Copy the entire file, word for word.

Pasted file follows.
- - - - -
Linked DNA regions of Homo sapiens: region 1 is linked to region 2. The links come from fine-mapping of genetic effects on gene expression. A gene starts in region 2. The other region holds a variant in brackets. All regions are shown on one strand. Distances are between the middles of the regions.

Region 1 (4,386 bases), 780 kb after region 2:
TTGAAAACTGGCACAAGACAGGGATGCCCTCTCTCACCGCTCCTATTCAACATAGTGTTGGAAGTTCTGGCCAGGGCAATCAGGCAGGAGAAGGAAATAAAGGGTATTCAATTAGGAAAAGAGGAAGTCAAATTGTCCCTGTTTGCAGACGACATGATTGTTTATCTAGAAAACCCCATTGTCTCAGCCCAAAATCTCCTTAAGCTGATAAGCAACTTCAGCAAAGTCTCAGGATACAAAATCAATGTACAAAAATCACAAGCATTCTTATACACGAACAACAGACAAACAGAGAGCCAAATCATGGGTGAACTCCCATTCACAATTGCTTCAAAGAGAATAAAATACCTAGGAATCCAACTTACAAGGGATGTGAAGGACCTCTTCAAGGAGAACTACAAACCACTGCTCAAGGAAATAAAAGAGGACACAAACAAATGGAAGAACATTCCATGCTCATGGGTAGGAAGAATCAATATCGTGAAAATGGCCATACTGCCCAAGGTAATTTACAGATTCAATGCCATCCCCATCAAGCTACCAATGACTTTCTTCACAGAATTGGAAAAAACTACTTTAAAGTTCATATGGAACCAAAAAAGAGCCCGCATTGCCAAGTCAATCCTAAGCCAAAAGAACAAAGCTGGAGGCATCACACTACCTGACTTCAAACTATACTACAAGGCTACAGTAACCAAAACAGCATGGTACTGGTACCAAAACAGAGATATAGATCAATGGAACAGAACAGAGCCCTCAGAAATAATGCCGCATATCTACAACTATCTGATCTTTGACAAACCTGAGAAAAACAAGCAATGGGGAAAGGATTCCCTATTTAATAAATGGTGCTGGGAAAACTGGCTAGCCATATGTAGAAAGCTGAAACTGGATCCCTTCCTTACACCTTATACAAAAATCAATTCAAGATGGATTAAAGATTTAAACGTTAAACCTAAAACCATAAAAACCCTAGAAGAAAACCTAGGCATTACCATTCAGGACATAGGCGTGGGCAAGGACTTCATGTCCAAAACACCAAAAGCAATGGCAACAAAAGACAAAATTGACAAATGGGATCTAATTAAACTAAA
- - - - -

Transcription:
Linked DNA regions of Homo sapiens: region 1 is linked to region 2. The links come from fine-mapping of genetic effects on gene expression. A gene starts in region 2. The other region holds a variant in brackets. All regions are shown on one strand. Distances are between the middles of the regions.

Region 1 (4,386 bases), 780 kb after region 2:
TTGAAAACTGGCACAAGACAGGGATGCCCTCTCTCACCGCTCCTATTCAACATAGTGTTGGAAGTTCTGGCCAGGGCAATCAGGCAGGAGAAGGAAATAAAGGGTATTCAATTAGGAAAAGAGGAAGTCAAATTGTCCCTGTTTGCAGACGACATGATTGTTTATCTAGAAAACCCCATTGTCTCAGCCCAAAATCTCCTTAAGCTGATAAGCAACTTCAGCAAAGTCTCAGGATACAAAATCAATGTACAAAAATCACAAGCATTCTTATACACGAACAACAGACAAACAGAGAGCCAAATCATGGGTGAACTCCCATTCACAATTGCTTCAAAGAGAATAAAATACCTAGGAATCCAACTTACAAGGGATGTGAAGGACCTCTTCAAGGAGAACTACAAACCACTGCTCAAGGAAATAAAAGAGGACACAAACAAATGGAAGAACATTCCATGCTCATGGGTAGGAAGAATCAATATCGTGAAAATGGCCATACTGCCCAAGGTAATTTACAGATTCAATGCCATCCCCATCAAGCTACCAATGACTTTCTTCACAGAATTGGAAAAAACTACTTTAAAGTTCATATGGAACCAAAAAAGAGCCCGCATTGCCAAGTCAATCCTAAGCCAAAAGAACAAAGCTGGAGGCATCACACTACCTGACTTCAAACTATACTACAAGGCTACAGTAACCAAAACAGCATGGTACTGGTACCAAAACAGAGATATAGATCAATGGAACAGAACAGAGCCCTCAGAAATAATGCCGCATATCTACAACTATCTGATCTTTGACAAACCTGAGAAAAACAAGCAATGGGGAAAGGATTCCCTATTTAATAAATGGTGCTGGGAAAACTGGCTAGCCATATGTAGAAAGCTGAAACTGGATCCCTTCCTTACACCTTATACAAAAATCAATTCAAGATGGATTAAAGATTTAAACGTTAAACCTAAAACCATAAAAACCCTAGAAGAAAACCTAGGCATTACCATTCAGGACATAGGCGTGGGCAAGGACTTCATGTCCAAAACACCAAAAGCAATGGCAACAAAAGACAAAATTGACAAATGGGATCTAATTAAACTAAA